Political People and their Moves

Gov. Rick Perry has said he won't rule out a future run for president. Not everyone buys it, but a couple of recent press releases from his state office — both following national headlines instead of state or local ones — seem to bear out his interest in speaking out on national and international affairs. Perry followed formal GOP rival Mitt Romney in his political critique of the attacks that killed four Americans in Benghazi, blaming the current administration for the troubles there.

“Muammar Qadaffi was an evil oppressor who murdered innocent Americans. But in the naïve belief that America could 'lead from behind' in the operation to remove him, this President allowed Libyan rockets and artillery to be scattered to the terrorist winds and had no plan to secure the country. Now we have these brazen attacks on our mission in Benghazi, and the violent death of our ambassador.  

“Combined with President Obama’s shameful lack of leadership in Egypt that culminated in the burning of our flag in our own embassy in Cairo yesterday, it is no wonder our enemies in the region are emboldened and our allies are afraid."

In the second release, Perry renewed his year-old criticism of Federal Reserve Chairman Ben Bernanke after the Fed announced it will try to stimulate the economy by buying mortgage bonds and other assets until there is some improvement in the job markets. Perry said it's the wrong policy, noted its proximity to the November elections, called it "the mother of all bailouts," and said. Bernanke should resign. 

Reps. Lyle Larson, R-San Antonio, and Four Price, R-Amarillo, were appointed to the Texas Republican Representatives Campaign Committee, a PAC focused on Republican campaigns for the state House. They're joining a group that already includes Harvey Hilderbran of Kerrville, Larry Phillips of Sherman, Bill Callegari of Katy, Myra Crownover of Denton, Jim Keffer of Eastland, Lois Kolkhorst of Brenham, and Wayne Smith of Baytown.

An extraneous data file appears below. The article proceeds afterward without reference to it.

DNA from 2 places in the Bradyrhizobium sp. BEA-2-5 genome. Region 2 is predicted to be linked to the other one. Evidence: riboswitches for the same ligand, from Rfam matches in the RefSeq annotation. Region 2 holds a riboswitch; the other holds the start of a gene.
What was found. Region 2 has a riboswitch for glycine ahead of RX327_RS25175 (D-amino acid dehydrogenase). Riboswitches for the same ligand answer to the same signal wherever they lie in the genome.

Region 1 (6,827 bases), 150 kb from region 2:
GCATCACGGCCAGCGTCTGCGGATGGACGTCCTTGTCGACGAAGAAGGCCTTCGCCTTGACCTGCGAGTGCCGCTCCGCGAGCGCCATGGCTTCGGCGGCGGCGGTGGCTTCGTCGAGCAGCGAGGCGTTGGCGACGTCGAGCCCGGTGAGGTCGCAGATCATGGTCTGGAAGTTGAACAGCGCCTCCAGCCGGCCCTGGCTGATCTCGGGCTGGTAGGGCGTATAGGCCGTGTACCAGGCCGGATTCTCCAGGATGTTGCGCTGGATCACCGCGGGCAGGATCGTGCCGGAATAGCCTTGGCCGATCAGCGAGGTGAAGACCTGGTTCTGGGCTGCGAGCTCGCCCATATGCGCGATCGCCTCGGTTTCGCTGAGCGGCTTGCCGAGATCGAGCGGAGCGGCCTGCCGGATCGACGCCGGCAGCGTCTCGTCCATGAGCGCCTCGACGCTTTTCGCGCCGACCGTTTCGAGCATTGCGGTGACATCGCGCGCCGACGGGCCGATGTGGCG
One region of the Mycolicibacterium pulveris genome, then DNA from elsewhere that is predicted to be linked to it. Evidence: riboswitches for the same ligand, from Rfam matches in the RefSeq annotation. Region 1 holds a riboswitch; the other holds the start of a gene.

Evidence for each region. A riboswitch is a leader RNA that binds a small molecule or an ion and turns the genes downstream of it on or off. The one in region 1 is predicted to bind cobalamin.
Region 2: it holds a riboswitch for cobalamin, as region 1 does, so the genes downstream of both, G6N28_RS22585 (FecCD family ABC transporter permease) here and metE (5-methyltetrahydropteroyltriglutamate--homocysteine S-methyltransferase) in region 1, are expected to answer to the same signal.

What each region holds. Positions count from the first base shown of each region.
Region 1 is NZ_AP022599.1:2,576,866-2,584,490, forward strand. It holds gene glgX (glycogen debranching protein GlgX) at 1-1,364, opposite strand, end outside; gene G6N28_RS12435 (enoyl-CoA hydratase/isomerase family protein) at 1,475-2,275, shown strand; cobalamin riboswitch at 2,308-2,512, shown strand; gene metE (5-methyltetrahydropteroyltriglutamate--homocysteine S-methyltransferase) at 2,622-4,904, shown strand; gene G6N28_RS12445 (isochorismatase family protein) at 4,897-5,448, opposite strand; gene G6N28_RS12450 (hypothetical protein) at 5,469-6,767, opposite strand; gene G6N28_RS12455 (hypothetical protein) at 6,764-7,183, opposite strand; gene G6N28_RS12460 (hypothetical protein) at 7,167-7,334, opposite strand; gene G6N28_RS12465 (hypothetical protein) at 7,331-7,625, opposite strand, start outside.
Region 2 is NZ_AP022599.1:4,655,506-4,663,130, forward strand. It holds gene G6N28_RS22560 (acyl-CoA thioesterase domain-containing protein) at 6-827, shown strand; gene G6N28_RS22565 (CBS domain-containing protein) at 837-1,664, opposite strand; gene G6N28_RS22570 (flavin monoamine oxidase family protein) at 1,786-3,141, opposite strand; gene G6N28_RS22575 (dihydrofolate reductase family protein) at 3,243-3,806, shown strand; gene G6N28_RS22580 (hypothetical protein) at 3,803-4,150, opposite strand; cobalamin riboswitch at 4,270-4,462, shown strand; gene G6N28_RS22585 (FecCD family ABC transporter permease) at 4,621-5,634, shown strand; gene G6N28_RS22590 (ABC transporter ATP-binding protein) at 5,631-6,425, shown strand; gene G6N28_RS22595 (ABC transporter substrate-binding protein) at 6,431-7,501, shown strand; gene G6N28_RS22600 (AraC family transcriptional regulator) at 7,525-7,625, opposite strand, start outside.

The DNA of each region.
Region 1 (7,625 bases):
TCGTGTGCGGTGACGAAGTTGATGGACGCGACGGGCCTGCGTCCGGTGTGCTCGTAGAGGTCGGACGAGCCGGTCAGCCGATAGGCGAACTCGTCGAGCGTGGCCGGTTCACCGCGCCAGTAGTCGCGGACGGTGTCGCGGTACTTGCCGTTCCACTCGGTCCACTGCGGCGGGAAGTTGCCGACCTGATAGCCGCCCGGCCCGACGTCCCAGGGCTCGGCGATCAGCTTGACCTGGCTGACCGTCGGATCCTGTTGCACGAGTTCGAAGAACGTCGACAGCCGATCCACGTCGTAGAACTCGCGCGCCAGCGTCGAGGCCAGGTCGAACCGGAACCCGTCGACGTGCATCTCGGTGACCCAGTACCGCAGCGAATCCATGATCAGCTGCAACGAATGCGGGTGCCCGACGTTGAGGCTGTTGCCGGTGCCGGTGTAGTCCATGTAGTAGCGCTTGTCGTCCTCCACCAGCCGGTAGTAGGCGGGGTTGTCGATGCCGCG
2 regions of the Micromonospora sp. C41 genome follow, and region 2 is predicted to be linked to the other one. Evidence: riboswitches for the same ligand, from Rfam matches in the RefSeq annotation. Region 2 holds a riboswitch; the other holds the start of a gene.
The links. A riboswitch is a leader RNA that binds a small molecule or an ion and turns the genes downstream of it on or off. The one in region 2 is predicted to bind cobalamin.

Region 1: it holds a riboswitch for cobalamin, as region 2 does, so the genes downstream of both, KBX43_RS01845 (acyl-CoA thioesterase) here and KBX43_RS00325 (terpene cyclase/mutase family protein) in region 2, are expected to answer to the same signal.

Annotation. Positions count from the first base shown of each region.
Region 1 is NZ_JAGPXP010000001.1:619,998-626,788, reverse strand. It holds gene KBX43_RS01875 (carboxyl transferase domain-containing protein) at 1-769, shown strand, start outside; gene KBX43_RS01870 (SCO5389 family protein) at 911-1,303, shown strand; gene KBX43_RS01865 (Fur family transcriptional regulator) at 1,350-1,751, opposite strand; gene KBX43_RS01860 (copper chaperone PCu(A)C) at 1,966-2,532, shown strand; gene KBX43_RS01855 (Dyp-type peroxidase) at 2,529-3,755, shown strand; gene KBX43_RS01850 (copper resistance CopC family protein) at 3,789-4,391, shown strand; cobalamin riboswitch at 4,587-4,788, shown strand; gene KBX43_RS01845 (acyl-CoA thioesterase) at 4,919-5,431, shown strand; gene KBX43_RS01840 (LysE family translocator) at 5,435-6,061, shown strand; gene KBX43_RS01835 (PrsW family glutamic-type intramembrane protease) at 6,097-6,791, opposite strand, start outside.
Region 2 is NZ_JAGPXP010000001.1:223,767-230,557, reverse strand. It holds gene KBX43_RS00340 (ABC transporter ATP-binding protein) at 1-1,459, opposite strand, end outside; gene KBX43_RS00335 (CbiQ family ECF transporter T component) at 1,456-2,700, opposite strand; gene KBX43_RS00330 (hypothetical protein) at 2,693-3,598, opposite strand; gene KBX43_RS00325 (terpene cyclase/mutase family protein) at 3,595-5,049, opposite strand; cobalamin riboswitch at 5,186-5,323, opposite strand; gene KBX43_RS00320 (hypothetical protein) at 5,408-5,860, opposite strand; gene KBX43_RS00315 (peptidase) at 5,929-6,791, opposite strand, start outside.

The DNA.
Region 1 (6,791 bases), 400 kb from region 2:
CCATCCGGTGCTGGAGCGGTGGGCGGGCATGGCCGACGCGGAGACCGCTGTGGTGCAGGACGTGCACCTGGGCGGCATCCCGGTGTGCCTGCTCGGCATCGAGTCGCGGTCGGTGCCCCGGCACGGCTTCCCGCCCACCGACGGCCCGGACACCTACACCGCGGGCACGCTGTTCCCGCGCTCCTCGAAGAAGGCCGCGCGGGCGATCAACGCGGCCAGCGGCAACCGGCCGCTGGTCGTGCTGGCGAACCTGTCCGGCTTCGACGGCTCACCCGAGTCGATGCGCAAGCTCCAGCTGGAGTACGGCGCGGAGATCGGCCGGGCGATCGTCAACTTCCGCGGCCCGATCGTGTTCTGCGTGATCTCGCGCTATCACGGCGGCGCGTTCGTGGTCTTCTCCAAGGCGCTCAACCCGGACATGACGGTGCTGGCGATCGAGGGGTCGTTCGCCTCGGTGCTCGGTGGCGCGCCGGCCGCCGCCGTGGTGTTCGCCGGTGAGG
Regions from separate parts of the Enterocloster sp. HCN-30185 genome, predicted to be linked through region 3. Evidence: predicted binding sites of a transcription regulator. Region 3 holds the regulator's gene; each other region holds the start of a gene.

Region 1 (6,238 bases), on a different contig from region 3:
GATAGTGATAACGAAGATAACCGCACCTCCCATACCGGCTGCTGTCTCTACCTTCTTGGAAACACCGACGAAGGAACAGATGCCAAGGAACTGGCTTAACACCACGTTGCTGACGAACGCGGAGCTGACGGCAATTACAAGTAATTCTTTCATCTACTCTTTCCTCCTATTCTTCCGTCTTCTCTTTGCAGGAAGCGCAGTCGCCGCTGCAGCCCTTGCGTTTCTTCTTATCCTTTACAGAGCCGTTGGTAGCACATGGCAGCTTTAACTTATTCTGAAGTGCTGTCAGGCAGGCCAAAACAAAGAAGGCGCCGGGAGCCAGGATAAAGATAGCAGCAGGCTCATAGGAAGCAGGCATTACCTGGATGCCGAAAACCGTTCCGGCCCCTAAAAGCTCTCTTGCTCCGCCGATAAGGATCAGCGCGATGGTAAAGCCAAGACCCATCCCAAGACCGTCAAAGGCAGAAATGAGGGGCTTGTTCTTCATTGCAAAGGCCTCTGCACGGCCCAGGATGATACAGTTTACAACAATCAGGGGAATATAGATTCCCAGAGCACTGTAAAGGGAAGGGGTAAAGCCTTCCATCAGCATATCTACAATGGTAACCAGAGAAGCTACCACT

That group recently scooped up a $150,000 contribution from House Speaker Joe Straus, who has said he'll support Republican candidates — so long as they're not running against Democratic incumbents. That's not always popular with partisans, but Straus is following the precedent set by previous speakers. 

The Texas and Southwestern Cattle Raisers Association's PAC endorsed state Rep. Randy Weber, R-Pearland, in the CD-14 race to replace U.S. Rep. Ron Paul, R-Surfside. That's a Republican district, but Democrat Nick Lampson, a former congressman, is in the hunt, saying internal polling and relatively high name ID show he can compete. His campaign points to a couple of judges who did well in that district in their statewide races; Bill Moody, running for Texas Supreme Court in 2006, got 50.6 percent there.

Milton Rister, long of tooth in Republican government and political circles in Texas, is the new executive director of the Railroad Commission. Rister was most recently with Gov. Rick Perry's office. On the way there, he also worked for former House Speaker Tom Craddick, for Lt. Gov. David Dewhurst, and served as head of the Texas Legislative Council. 

The CD-23 race between U.S. Rep. Francisco "Quico" Canseco, R-San Antonio, and state Rep. Pete Gallego, D-Alpine, will feature at least one Spanish-language debate. Sponsored by AARP and San Antonio's Univision, that will be taped on Sept. 25 and will air on Sept. 29. 

State Rep. Stefani Carter, R-Dallas, joins the Black Leadership Council for the Romney campaign. She did some surrogate speaking for the campaign at the Democratic National Convention in Charlotte. 

Oscar Rodriguez was named president of the Texas Association of Broadcasters, replacing the late Ann Arnold as head of that trade group. He's been with TAB for 18 years.

Deaths: Bob Gammage, a former Texas Supreme Court justice, state representative (one of the Dirty 30 who battled with then-Speaker Gus Mutscher in the early 1970s), state senator, congressman, and Democratic gubernatorial candidate (in 2006). He was 74.